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The Stream

News/Business. Wajahat Ali. (2013) New. (CC) (Stereo)



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Nelson Mandela 15, Us 10, Miami 5, Harlem 4, Gandhi 4, United States 3, New York 3, The City 2, Africa 2, Smith 2, Endians 1, Stephen 1, Trance Africa 1, Excite 1, Riverside 1, India 1, Africans 1, Anc 1, Indians 1, Amc 1,
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  Al Jazeera America    The Stream    News/Business. Wajahat Ali.  
    (2013) New. (CC) (Stereo)  

    December 5, 2013
    7:30 - 8:01pm EST  

>> we 11ed just a few hours ago that nelson mandela had passed away. the at the time is still a shock, and it is a great shock.
>> thank you for having us, and i want to send out condolences on behalf of the family. where condolences to the family, and also to the people of south africa. the biggest thoughts are trucage, humility, somebody's great vision, passion, for life. and they are not saying any minute to do good. i apologize for not calling it the right time, trance africa. what was it like to meet him? >> oh, everything that was more than -- and i knew it would be anxious, and excited and dealing
with -- more tremendous then i have half. a meeting with him. and just anything that is said about him, even after the meeting you just multiply it even more. the man is a great leader, but with humility, somebody who was able to bring together many many different people together. >> also being able to articulate his prince. s. his passions. but at the sate time, being able to emphasize with others. and it takes this tremendous person to do that. so everything people are saying about is really
just -- it is hard to -- there's no exaggeration. >> in the united states and around the world, he meant so much to so many, talk about that. >> yeah, one of the things that -- what he showed the rest of is world, particularly also the african world, essentially the african don't innocent that they were coming out of colonization, and then you had this man that was willing to stay in prison poise people, and make sure that his freedom the freedom of the people. and that is transcended not just the movement in the continent -- the movement in africa. but all over the world.
was willing to die for his people for a greater cause, i think that's why you see all the adore ration, and the sadness, even though as we said earlier, we knew it was going to go, we now we all have to go sooner or later. and he did so much for not just south africa, but the entire world. and that's why it has meant so much. it wasn't just about the struggle but even because of what -- after he stepped down, he embarked upon a campaign against aids and very involved in that gave up his saltry for children.
>> that's brought a hospital for children, have better access to medicine, in africa. >> unformingly -- having some technical problems. we thank you for joining us and for your insight. let's go back to harlem, jonathan martin standing by with a special guest, jonathan? >> we are live here, many people remember nelson mandela visited new york, harlem in particular. in 1990, it was a huge deal out here. and i am here with mr. billy mitchell y i have been here 47 years so you have been here a long long time. and you remember when mr. mandela came here. >> i do. i remember it was a day of joy for those of us that were here, we felt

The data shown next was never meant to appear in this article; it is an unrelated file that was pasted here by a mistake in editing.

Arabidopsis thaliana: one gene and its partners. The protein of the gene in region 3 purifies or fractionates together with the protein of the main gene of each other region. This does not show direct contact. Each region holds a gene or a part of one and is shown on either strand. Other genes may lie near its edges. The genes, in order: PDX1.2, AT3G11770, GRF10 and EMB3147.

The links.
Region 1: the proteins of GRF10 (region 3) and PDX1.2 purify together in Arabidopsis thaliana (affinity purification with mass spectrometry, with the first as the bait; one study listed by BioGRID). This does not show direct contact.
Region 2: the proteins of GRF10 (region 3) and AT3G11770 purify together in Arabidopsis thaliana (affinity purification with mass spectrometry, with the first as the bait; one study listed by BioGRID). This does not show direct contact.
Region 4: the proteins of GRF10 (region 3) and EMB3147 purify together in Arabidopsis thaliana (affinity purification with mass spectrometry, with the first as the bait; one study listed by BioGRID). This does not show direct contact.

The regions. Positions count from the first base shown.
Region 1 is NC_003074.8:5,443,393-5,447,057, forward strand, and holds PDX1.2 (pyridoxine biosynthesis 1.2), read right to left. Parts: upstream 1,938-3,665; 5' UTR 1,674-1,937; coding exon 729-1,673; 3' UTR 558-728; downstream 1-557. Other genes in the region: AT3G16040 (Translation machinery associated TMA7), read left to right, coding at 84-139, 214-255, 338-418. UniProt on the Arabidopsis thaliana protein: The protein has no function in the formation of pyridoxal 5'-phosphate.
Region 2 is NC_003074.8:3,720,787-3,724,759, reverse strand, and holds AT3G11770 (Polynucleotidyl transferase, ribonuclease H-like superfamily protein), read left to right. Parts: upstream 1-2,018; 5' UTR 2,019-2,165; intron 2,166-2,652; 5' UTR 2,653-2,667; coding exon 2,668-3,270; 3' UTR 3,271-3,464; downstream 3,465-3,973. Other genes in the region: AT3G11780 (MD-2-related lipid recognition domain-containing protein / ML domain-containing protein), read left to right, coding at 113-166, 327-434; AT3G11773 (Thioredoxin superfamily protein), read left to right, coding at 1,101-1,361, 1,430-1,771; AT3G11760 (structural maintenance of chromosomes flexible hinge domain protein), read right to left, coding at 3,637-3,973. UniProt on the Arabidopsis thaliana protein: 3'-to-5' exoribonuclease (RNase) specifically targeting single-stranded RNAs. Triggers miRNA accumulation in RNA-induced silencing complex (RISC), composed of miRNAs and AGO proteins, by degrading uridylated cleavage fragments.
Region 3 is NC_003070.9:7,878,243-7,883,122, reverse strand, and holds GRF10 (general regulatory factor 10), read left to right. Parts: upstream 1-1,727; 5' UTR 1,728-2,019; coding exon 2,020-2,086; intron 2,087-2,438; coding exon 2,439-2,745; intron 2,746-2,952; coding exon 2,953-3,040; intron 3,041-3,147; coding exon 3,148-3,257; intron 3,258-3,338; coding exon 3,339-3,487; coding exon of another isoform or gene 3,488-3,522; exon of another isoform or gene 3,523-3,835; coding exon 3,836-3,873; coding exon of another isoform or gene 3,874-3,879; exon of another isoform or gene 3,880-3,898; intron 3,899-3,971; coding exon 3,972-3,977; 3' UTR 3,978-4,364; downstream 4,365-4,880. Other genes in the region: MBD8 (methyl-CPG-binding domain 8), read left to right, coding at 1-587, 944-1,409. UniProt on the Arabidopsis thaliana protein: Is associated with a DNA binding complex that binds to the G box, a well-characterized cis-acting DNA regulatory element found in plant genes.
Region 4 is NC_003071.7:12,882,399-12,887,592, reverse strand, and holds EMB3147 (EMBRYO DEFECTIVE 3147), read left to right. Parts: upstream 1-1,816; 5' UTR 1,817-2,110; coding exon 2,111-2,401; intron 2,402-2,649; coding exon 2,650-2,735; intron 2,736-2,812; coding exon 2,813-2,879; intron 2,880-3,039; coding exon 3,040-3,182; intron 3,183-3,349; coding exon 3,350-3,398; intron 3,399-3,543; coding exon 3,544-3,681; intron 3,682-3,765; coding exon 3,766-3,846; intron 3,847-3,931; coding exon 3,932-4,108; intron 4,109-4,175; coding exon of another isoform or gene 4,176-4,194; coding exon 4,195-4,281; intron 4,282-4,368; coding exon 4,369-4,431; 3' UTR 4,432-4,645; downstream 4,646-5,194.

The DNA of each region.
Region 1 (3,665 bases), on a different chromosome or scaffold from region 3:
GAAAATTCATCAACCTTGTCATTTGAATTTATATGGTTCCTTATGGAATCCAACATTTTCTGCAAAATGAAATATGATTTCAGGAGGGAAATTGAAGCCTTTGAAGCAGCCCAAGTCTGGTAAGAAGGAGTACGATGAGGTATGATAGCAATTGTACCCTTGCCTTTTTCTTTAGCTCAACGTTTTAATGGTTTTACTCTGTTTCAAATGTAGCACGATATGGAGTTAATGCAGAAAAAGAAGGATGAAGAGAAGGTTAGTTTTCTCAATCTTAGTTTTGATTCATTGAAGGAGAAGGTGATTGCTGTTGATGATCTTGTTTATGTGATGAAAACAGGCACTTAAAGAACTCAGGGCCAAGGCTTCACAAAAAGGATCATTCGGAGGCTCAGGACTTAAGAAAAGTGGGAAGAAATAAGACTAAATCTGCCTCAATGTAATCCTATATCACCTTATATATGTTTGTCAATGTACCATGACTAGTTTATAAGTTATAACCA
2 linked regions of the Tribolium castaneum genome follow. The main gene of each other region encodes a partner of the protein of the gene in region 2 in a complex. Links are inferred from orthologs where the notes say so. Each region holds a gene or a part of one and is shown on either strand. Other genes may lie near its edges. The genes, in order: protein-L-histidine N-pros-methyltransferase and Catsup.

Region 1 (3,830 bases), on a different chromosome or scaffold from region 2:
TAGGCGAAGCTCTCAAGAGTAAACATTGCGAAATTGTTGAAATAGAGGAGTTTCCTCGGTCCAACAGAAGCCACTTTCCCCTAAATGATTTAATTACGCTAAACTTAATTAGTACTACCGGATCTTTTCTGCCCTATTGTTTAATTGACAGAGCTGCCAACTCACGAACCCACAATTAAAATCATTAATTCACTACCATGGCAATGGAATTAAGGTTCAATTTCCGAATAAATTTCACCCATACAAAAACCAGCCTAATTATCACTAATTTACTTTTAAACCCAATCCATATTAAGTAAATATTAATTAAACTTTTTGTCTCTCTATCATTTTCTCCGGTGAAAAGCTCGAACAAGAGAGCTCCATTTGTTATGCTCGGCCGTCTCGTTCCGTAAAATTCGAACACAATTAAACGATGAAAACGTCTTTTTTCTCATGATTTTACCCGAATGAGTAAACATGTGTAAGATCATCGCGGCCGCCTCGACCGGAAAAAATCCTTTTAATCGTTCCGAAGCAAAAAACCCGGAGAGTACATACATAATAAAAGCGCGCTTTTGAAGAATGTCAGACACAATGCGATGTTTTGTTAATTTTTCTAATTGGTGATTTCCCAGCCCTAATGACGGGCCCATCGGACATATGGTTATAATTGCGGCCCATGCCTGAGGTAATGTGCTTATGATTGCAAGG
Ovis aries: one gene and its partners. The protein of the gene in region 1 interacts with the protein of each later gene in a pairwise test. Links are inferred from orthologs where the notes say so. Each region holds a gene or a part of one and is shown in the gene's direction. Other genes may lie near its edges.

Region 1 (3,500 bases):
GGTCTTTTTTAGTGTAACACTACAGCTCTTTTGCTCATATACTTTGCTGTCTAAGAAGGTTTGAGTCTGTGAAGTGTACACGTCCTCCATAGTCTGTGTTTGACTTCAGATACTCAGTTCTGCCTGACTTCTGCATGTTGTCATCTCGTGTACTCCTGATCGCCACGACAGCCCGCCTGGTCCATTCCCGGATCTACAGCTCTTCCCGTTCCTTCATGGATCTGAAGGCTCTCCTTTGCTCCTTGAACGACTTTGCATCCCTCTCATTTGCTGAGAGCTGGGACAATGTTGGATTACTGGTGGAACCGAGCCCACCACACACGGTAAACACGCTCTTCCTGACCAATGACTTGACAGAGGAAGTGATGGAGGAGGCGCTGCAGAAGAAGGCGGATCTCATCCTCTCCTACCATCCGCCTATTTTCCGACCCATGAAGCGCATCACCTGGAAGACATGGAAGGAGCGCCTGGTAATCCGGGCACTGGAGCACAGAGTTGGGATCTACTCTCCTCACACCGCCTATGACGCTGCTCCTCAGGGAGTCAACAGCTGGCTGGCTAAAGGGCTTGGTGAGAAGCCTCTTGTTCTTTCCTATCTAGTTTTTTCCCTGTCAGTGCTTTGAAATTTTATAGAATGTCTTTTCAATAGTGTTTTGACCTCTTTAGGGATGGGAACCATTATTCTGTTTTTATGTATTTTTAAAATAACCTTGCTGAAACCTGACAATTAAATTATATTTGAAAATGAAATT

very very proud. i was standing on top of the apollo marque. and the motorcade was bringing mr. mandela up. i remember having binoculars in my hand, it really felt good. for a lot of us here it gave us a sense of hope, that finally something positive was being done in the world. that relates to us. i know some guys that got their life together just by nelson mandela visiting. they felt this sense of i have to get myself together, time is wasting. let me do my thing. and i think it was fitting that he came to harlem. where he saw his people. it was almost like a little reunion. nothing but blackness, he saw his people, felt good, gave some positive messages. he was at riverside
church. it was a wonderful time. >> and only fitting that y'all put this marque up tonight in memory of nelson mandela, because when he was here, that marque was such a big part of his visit as well. >> that's true. when he came in 1990, he had just gotten out of prison, and we had up on the marque, welcome home mr. and mrs. nelson mandela. so we were welcoming them home. we have a lot of memories. we have to be mindful of and carry on, and apartheid is gone in this country. he became the president. i mean that's just something in itself. spending all that time in jail, and he would not give up, he would not give in, and he was steadfast. we could all learn something from these examples. >> right. with the apollo theater, thank you so much.
really finding out for some people, and just sharing some memories. continue to talk to people and share those stories back to you. >> sot great many stories, thank you very much. he said, nelson mandela was a stranger to hate. he favored reconciliation. rereligious wishing his office and ensuring there would be a safe transfer of power. he is the president and ceo of the urban league, and we are pleased to have you with us tonight. share you feelings. >> nelson mandela was indeed one of the most influential people in the 20th century.
and it's important to remember his journey from an activist lawyer who was jailed for 27 years. who emerged to become a head of state. transition to the multiracial democracy that it represents. i think it is important the movement that he led, to understand that he was a catalyst of international movement to free south africa, south africa becoming the land of the african neigh to achieve, if you will, a sense of democracy, and political independence. and nelson mandela during those years that he was jailed, in the 1960's, the 1970's, and the 1980's, inspired many.